Traditional materials for making lanterns, such as translucent fabric and bamboo, have been applied on a large scale. A light-weight steel geodesic dome forms the pavilion’s primary structure and is the basis for a computer-generated grid wrapped around it. This grid is materialised through a secondary structure from bamboo. For this, Hong Kong’s traditional bamboo scaffolding techniques were used – a high-speed, intuitive way of building scaffoldings even for skyscrapers. This highly intuitive and imprecise craft was merged with exact digital design technology to accurately install and bend the bamboo sticks. This grid was then clad with stretch fabric flames, all lit up by animated LED lights.
The pattern the bamboo and flames follow is based on an algorithm for sphere panellisation that produces purity and repetition around the equator and imperfection and approximation at the poles. The gradual change, combined with the swooping and energetic curves that define the geometry, creates a very dynamic space that draws views up towards the tip. By putting the axis of this cladding grid not vertical but under an angle, the dome gets an asymmetric directionality. This motion is reinforced by the entrance which is placed along this tilted axis and hints people to move into the sphere and be swept away along the grid’s tangents and vectors. The colouration of the pavilion amplifies this effect that aims to submergence visitors in a light wonderland. On top of the black painted steel structure, which forms a neutral base, eight different saturated colours of stretch fabric are used for the flames. The colours gradually range from ivory and yellow to intense orange, red and deep bordeaux. The brightest colours are used at the tilted base whereas the darkest colours are used at the pole where they, together with the more scrambled geometry, make the pattern disintegrate into the black night sky.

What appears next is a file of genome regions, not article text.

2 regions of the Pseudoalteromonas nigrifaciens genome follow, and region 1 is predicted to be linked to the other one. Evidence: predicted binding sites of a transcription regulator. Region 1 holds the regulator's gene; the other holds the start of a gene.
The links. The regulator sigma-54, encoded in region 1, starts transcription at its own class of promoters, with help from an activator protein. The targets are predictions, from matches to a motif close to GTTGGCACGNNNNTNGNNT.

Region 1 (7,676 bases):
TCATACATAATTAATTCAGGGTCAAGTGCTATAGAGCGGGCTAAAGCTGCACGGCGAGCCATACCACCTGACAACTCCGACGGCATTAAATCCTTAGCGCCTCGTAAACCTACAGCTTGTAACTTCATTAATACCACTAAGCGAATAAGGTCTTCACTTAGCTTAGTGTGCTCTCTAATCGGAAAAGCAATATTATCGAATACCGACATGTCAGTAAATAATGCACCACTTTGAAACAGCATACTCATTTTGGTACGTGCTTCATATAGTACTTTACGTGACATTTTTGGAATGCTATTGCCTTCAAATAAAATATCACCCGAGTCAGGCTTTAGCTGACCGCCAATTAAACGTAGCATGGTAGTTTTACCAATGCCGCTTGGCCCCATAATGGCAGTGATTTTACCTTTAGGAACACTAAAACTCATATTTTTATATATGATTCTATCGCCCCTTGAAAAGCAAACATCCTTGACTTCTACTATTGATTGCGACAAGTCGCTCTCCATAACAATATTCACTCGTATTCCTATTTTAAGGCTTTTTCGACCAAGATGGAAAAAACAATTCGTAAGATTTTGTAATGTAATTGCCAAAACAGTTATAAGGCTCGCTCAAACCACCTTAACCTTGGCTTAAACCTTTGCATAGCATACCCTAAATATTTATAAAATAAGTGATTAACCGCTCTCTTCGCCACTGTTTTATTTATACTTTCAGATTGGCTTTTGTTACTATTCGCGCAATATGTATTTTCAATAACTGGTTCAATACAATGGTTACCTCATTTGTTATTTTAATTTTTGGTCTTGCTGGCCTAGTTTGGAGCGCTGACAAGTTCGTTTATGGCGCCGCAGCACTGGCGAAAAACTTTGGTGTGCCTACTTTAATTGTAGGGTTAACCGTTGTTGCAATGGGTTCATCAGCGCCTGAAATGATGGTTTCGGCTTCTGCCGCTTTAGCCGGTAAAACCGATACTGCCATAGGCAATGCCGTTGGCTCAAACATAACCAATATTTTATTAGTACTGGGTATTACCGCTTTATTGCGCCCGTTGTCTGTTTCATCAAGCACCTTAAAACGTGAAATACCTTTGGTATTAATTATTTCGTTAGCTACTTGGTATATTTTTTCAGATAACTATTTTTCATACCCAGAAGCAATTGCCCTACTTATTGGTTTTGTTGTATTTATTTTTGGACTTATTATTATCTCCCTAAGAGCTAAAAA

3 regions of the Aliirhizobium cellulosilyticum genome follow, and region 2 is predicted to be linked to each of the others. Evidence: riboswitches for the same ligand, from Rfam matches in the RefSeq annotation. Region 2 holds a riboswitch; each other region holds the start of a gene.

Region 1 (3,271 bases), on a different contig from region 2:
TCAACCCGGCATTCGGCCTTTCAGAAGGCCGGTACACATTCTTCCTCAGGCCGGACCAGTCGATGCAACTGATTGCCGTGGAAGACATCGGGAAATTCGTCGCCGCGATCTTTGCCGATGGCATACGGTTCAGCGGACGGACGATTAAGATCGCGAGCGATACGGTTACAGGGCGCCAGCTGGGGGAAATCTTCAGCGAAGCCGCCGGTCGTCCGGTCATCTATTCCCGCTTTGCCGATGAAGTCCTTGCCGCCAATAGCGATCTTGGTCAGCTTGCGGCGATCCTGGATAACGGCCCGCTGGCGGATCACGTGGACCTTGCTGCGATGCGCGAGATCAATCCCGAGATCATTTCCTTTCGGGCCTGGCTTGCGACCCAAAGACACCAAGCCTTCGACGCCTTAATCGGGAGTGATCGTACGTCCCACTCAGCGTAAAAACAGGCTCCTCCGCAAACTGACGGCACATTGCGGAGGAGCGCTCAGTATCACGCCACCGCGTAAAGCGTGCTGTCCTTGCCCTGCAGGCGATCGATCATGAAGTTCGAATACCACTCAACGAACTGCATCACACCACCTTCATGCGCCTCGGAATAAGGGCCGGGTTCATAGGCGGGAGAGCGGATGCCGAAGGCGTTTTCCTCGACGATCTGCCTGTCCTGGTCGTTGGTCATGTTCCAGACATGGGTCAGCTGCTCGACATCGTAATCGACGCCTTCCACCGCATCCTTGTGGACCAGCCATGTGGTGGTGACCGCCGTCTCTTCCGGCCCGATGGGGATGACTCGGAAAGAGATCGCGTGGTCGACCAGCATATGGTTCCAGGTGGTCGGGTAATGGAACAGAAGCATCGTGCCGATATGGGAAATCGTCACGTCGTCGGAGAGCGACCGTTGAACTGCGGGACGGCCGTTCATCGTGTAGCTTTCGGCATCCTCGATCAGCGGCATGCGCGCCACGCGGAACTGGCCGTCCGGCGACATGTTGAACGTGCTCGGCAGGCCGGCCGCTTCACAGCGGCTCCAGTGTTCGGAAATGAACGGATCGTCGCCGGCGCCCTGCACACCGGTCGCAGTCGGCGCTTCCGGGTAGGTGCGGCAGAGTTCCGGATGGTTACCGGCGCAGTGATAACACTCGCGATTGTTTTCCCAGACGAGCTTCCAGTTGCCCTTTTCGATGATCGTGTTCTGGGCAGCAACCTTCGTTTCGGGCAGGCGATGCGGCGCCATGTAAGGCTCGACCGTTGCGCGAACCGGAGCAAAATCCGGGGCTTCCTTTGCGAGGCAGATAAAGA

The Golden Moon was built in only 11 days and shows how, through a combination of state-of-the-art digital design technology with traditional manual craftsmanship, complex geometry can be built at high speed and low cost with the simplest of means. It rethinks the premise of digital design by anchoring the paradigm in a strong materiality. Expected to be visited by 500,000 people, the pavilion uses its dynamic space, structure, colour, texture and light to trigger a sensuous response from visitors of 2012’s Mid-Autumn Festival.